Bob Dylan? I’m Crushed!

Since then my involvement with Dylan’s music has mostly been limited to explaining what we saw in him. Anyone younger than me has only seen the embarrassing Dylan.

I picked up the paper this morning and went to the opinion pages. I’m so old school.

I was drawn to a piece by Maureen Dowd because of the lead sentence: “Bob Dylan may have done the impossible: broken creative new ground in selling out.”

I remember listening to Dylan on the radio and at my friend Larry Lubsetsky’s apartment back when I was in high school. Youth was pushing back hard against authority and Dylan was our troubadour. I was a huge fan.

Since then my involvement with Dylan’s music has mostly been limited to explaining what we saw in him. Anyone younger than me has only seen the embarrassing Dylan.

It can’t be age. Dylan and Mick Jagger appeared at the Grammy’s this year. Jagger brought the house down. Dylan was awful.

Dowd’s article was triggered by a recent performance in China where he agreed to pass on some of his more controversial songs. She says Dylan, “let the government pre-approve his set.”

That really upset me, but my upset was just beginning.

He can’t really betray the spirit of the ’60s because he never had it. In his memoir, “Chronicles,” he stressed that he had no interest in being an anti-establishment Pied Piper and that all the “cultural mumbo jumbo” imprisoned his soul and made him nauseated.

“I had very little in common with and knew even less about a generation that I was supposed to be the voice of,” he said.

I was used!

If you’ve ever been a fan of Bob Dylan you need to read Maureen Dowd today. Be prepared to be crushed. I was.

11 thoughts on “Bob Dylan? I’m Crushed!”

  1. Perhaps being a tad older, I was never drawn to Bob Dylan, and his music. I always thought that he was singing to hear himself sing, not represent a generation of folks. Besides, Dylan may have thought of himself as a poet, but in honesty, he was nothing but somone caught up in the moment of events going on around him. Commercial Dylan?? Believed it from the begining. Sorry Geoff.

  2. I was the opposite of “Big Frank” because I was a bit younger so missed the Bob Dylan, Beatles, Rolling Stones craze for the age of The Monkees, The Partridge Family and Bobby Sherman.

    For the record, I actually enjoyed Bob Dylan on the Grammys because he was performing with Mumford & Sons and the Avett Brothers.

    I don’t go directly to the Opinions Page but I never not read them…

  3. Geoff you ignorant… It’s been known for decades that Dylan was a “protest singer”. Phil Ochs (who hanged himself in despair) was. Dylan was, and is, a simple navel gazer.

  4. Figured as much.

    I too was a Phil Ochs fan – “Outside a Small Circle of Friends” among other calls to action.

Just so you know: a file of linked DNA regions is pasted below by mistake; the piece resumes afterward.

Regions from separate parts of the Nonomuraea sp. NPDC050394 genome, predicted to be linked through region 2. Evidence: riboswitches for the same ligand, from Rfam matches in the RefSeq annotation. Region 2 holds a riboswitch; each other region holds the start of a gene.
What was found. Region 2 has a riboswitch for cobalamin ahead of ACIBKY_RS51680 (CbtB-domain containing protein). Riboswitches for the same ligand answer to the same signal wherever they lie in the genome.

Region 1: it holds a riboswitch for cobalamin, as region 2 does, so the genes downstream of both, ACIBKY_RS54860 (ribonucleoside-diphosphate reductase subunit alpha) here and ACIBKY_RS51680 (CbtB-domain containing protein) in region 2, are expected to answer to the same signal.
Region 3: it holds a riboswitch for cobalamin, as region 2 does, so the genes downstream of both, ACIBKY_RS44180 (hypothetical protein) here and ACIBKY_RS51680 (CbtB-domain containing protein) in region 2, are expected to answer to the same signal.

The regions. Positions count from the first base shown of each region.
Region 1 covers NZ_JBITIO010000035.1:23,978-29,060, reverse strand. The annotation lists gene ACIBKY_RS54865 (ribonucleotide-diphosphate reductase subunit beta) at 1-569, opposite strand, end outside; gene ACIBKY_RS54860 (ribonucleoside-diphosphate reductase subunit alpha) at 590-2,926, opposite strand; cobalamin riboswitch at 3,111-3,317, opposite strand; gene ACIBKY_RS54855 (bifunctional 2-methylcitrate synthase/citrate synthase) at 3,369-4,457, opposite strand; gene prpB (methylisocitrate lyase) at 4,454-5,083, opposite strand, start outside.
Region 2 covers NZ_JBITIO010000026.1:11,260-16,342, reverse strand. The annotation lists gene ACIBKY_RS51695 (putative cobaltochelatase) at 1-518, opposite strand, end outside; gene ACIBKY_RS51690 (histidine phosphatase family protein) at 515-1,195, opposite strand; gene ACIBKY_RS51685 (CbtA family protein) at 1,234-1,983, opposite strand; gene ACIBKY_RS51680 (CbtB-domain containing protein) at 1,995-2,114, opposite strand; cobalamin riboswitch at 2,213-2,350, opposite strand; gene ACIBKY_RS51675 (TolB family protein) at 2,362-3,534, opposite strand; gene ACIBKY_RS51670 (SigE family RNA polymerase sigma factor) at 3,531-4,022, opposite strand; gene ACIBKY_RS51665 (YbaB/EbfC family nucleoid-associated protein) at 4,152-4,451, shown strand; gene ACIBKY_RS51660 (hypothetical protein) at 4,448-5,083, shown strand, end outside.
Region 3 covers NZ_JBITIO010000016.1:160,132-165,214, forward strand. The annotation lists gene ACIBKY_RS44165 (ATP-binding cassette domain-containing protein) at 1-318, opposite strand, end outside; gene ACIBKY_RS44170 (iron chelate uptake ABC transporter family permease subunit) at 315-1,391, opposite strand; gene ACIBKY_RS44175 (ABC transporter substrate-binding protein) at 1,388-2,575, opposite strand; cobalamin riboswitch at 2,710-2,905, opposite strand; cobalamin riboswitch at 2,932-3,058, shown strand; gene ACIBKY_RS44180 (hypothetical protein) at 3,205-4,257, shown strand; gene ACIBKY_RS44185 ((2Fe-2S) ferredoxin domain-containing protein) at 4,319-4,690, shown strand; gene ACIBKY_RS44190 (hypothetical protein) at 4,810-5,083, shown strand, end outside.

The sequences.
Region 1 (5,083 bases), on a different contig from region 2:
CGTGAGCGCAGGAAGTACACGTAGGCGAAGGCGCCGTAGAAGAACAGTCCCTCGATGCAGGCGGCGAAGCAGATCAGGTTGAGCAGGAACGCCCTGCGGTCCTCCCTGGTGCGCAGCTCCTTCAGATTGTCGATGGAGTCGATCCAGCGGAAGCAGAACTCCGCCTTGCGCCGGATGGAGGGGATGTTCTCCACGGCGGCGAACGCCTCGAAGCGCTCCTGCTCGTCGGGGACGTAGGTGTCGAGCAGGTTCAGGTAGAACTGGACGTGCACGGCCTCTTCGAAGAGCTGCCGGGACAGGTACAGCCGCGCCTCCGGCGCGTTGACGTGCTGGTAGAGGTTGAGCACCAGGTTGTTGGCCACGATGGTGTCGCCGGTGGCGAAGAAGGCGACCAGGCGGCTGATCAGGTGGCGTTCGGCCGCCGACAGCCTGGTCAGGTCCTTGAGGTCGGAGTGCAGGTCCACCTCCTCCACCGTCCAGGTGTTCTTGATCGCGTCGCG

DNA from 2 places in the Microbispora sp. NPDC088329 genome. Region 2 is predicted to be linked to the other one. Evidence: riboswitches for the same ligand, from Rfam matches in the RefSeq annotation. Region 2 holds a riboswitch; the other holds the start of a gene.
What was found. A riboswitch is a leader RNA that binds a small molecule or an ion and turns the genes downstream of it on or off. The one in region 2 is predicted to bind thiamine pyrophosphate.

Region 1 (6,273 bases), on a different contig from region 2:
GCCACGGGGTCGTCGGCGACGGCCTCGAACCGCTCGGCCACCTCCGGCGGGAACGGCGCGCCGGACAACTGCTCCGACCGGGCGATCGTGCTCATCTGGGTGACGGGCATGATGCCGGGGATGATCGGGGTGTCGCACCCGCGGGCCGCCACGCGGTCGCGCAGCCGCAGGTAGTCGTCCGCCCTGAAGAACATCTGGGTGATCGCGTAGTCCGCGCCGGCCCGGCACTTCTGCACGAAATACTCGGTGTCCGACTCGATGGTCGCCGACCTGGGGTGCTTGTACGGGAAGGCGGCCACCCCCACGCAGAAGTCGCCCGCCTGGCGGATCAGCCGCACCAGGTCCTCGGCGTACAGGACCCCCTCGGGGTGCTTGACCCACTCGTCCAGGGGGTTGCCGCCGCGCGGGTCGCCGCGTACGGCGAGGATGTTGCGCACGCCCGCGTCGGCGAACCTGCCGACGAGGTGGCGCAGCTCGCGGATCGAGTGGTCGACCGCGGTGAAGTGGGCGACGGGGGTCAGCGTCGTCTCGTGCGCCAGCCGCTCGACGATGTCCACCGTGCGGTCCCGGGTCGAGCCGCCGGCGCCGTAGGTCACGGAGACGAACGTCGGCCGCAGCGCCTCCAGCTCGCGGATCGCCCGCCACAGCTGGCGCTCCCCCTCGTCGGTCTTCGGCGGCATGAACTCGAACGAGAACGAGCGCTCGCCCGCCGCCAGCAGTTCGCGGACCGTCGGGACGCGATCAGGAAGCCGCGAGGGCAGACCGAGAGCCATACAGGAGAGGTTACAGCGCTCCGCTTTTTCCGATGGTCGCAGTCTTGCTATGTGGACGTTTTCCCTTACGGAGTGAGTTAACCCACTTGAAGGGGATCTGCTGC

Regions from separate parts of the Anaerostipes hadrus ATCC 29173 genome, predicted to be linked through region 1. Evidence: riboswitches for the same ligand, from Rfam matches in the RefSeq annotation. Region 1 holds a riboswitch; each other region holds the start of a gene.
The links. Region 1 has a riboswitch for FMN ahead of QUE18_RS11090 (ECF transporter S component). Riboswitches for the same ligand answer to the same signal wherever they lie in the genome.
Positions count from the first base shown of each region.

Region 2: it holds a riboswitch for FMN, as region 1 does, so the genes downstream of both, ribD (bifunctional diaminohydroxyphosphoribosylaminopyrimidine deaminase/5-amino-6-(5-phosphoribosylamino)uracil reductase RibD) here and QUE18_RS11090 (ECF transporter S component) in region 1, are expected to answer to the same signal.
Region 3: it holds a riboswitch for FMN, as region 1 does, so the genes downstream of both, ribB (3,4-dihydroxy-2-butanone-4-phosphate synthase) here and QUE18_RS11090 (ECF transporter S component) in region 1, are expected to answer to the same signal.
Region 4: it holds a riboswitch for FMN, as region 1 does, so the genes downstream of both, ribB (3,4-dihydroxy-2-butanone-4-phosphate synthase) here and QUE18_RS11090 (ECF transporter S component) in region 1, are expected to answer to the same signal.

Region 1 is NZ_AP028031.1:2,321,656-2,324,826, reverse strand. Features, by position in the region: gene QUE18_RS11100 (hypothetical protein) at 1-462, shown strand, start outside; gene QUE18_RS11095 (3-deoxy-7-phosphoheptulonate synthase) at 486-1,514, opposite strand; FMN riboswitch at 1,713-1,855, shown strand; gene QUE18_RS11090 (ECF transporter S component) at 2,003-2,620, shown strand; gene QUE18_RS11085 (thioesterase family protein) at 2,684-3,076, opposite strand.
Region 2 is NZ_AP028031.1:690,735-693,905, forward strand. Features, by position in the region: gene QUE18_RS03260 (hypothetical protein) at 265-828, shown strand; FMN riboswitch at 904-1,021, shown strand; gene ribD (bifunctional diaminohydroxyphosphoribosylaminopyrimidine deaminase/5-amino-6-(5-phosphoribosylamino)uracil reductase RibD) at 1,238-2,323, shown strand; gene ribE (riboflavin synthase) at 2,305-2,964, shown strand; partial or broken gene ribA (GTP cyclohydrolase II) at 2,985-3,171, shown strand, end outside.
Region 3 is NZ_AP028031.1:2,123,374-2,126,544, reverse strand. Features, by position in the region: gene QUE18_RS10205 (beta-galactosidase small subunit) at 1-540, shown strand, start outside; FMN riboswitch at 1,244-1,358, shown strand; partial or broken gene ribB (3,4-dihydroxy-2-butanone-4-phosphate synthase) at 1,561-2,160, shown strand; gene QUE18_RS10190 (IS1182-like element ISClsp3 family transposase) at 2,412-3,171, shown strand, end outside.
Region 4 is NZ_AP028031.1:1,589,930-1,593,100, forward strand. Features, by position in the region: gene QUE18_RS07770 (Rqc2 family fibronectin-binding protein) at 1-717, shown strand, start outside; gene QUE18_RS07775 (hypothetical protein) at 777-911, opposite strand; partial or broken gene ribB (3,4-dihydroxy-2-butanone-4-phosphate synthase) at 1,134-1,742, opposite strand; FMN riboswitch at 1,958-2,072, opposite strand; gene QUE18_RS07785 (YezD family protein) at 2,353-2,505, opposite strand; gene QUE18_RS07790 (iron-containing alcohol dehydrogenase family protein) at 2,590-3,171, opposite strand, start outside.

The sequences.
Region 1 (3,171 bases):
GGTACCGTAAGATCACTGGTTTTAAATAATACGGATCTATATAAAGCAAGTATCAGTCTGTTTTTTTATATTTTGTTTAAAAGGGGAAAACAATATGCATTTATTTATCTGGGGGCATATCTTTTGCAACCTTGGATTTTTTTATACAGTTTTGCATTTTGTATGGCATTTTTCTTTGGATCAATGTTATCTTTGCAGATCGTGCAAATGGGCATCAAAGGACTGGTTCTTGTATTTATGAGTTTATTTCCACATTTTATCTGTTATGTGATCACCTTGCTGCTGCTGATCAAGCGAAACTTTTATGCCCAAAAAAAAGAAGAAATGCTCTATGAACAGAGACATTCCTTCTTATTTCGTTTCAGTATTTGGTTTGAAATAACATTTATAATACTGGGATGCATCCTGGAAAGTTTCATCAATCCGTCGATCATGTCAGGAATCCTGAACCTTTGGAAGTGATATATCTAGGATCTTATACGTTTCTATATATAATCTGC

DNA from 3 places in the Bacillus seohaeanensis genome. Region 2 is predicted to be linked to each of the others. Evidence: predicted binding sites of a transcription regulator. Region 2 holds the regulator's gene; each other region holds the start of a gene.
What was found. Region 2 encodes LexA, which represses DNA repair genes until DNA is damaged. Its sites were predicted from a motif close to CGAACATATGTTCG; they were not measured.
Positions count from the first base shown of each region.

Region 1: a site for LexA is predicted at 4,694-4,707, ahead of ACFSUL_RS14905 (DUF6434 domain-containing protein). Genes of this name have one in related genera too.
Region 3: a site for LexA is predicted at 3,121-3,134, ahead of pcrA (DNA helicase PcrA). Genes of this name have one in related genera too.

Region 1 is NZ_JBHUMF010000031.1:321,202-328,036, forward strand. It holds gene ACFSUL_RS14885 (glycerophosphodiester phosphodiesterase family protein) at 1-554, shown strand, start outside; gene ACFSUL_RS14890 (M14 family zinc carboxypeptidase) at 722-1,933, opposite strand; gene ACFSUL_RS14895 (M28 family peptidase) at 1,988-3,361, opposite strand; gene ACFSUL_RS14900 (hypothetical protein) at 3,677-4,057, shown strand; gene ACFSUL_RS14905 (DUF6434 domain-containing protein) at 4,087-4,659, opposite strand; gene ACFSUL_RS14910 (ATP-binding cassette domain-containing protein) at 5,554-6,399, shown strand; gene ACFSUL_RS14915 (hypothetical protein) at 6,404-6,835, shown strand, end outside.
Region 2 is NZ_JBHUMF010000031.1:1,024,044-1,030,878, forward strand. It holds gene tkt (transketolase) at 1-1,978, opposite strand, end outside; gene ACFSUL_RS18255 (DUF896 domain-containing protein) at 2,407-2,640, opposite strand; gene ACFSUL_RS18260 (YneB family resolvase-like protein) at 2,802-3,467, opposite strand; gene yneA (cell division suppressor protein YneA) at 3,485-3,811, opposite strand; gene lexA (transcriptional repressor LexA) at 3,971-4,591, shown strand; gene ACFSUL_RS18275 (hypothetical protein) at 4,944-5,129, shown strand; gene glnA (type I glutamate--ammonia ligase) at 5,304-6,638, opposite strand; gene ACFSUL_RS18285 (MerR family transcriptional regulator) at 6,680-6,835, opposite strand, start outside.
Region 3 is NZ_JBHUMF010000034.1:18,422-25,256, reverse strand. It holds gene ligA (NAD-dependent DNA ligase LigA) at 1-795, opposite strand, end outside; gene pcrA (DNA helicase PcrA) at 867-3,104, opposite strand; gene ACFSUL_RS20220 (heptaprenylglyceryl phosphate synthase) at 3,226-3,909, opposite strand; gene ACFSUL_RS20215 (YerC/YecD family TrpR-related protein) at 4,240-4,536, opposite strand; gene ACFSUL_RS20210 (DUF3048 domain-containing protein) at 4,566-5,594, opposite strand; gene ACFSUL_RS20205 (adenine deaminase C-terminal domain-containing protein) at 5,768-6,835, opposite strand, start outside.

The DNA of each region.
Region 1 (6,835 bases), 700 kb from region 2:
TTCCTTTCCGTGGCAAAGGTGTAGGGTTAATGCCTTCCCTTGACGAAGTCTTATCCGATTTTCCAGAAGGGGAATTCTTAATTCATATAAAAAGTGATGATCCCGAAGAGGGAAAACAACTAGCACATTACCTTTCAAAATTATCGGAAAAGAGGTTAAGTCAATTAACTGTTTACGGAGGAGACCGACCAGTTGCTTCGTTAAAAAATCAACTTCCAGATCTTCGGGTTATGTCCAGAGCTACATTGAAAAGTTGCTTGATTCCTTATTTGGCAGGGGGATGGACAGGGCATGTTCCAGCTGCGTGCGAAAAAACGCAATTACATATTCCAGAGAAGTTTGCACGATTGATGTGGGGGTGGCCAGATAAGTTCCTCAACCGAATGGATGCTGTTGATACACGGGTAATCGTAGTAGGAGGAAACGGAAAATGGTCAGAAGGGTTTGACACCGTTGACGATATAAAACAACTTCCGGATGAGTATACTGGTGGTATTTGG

5. Bob Dylan was a committed activist for social change in the 1960s, participating in civil rights protests in the Deep South at a time when doing so got people killed. No one who hears (or reads) the lyrics of “Blowin in the Wind,” “Hard Rain,” “The Ballad of Hattie Carroll,” “The Times They Are a Changin,” or dozens of other Bob Dylan songs from the 1960s could reasonably claim that the powerful and often angry anti-war and anti-racism messages in the songs are insincere or commercially driven.

    Of course, Dylan rejects the labels of “folk singer” or “protest singer.” He has always seen himself as a musician, not an activist, celebrating and contributing to the American musical tradition in all of it’s manifestations, from folk blues to gospel, to country, to rock and roll.

    I think those who see Dylan as a sell-out or fraud do so because it allows them to feel better for not having participated in the important issues of their time, or for simply not getting Dylan’s music, has always been pretty difficult for most people; in other words, not the kind of music one would make in order to sell out or for commercial success.

    You weren’t being “used” back then, Geoff, although I think you’re being had now.

    Note: the part of my Cousin Michael is actually being played by my Cousin Michael. – Geoff

  6. You should watch the Joan Baez documentary on PBS. It really gives a good look at Dylan back in the flowerchild days. Even back then, he was about the show, and Joan was about the movement. Dylan could draw the crowd, and Joan could spread the word. He was the voice the kids gravitated to, but Joan was saying what they were all thinking.

  7. this level of disappointment can only be achieved when you put too much faith in idols. dylan is just a man after all. what his motives were needn’t have anything at all to do with the good his poetry did to open our minds. “don’t follow leaders, watch your parking meters”

  8. This is a good example of what we “the fans” perceive is not always the truth. I, for one, do not feel betrayed or used. I love Dylan’s music. In my case, I simply enjoy his music more often when it is performed by others. He is who he is…then and now.

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